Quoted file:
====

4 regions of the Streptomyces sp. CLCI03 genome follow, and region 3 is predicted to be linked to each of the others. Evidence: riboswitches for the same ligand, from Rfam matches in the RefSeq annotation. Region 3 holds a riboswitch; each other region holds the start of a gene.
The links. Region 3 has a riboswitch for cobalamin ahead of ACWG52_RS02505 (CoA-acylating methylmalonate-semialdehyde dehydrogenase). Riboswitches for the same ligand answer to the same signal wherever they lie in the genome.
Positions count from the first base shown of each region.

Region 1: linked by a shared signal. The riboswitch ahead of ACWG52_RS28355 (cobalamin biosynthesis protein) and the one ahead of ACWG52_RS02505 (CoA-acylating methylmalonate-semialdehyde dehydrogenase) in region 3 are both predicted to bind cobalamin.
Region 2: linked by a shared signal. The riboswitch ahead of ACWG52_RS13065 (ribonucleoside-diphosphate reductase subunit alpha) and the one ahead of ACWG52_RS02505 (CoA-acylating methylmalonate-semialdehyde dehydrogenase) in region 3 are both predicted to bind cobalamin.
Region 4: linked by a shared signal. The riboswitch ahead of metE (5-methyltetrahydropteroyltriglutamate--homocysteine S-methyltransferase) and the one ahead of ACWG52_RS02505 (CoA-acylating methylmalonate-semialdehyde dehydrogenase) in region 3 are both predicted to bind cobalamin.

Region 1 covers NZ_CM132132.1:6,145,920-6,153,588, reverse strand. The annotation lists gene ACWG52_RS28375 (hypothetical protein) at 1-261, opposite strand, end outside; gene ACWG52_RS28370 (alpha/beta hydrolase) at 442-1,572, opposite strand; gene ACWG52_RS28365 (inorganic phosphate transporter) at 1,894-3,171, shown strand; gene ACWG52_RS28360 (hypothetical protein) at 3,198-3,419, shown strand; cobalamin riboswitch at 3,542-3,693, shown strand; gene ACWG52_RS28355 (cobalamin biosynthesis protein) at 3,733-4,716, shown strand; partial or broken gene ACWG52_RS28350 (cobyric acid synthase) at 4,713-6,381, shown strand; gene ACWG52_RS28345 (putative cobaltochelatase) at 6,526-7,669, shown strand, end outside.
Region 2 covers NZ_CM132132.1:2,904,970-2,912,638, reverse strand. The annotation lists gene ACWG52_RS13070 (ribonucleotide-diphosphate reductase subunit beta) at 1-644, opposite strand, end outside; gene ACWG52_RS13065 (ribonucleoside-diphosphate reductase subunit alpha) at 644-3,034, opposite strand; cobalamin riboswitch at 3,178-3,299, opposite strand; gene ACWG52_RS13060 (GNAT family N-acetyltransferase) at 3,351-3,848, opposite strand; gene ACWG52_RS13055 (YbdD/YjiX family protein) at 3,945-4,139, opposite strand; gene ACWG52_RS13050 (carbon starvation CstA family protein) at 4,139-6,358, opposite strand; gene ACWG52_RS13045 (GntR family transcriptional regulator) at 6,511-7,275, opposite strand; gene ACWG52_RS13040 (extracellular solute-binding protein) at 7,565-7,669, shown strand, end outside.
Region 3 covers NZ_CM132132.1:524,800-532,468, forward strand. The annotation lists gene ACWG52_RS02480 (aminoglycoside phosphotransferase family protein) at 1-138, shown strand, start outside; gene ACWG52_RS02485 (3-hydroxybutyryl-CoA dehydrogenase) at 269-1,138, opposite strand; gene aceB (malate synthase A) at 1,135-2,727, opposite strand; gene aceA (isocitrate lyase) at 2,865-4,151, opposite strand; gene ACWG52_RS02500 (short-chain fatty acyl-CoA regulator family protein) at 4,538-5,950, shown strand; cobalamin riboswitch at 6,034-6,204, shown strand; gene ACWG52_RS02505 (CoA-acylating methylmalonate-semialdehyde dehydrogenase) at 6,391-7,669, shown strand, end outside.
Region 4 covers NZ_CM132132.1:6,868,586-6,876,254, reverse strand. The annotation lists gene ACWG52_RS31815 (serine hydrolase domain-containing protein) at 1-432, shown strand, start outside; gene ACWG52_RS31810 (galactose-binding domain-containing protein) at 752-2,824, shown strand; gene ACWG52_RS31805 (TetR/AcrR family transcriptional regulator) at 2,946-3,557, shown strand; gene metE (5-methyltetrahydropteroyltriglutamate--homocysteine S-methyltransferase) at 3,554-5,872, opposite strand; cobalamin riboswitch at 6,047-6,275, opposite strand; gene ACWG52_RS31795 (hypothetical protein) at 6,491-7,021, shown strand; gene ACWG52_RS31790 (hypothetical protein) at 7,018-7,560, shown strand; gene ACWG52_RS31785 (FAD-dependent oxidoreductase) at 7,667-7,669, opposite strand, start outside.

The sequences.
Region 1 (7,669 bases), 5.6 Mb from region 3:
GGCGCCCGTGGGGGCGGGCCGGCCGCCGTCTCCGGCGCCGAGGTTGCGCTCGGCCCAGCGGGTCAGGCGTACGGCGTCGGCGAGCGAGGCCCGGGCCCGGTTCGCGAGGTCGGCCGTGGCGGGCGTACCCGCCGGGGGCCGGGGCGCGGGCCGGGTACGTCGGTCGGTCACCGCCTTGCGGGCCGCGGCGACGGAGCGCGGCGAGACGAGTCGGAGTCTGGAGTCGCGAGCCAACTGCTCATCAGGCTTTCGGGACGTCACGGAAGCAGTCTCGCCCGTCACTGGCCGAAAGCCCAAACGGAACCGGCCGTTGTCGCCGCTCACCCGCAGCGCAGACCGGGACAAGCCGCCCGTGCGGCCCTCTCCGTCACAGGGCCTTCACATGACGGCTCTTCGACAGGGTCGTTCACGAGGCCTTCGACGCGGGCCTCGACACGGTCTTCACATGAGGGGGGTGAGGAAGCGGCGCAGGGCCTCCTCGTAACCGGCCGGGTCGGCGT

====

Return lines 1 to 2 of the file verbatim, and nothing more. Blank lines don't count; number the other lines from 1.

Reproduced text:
4 regions of the Streptomyces sp. CLCI03 genome follow, and region 3 is predicted to be linked to each of the others. Evidence: riboswitches for the same ligand, from Rfam matches in the RefSeq annotation. Region 3 holds a riboswitch; each other region holds the start of a gene.
The links. Region 3 has a riboswitch for cobalamin ahead of ACWG52_RS02505 (CoA-acylating methylmalonate-semialdehyde dehydrogenase). Riboswitches for the same ligand answer to the same signal wherever they lie in the genome.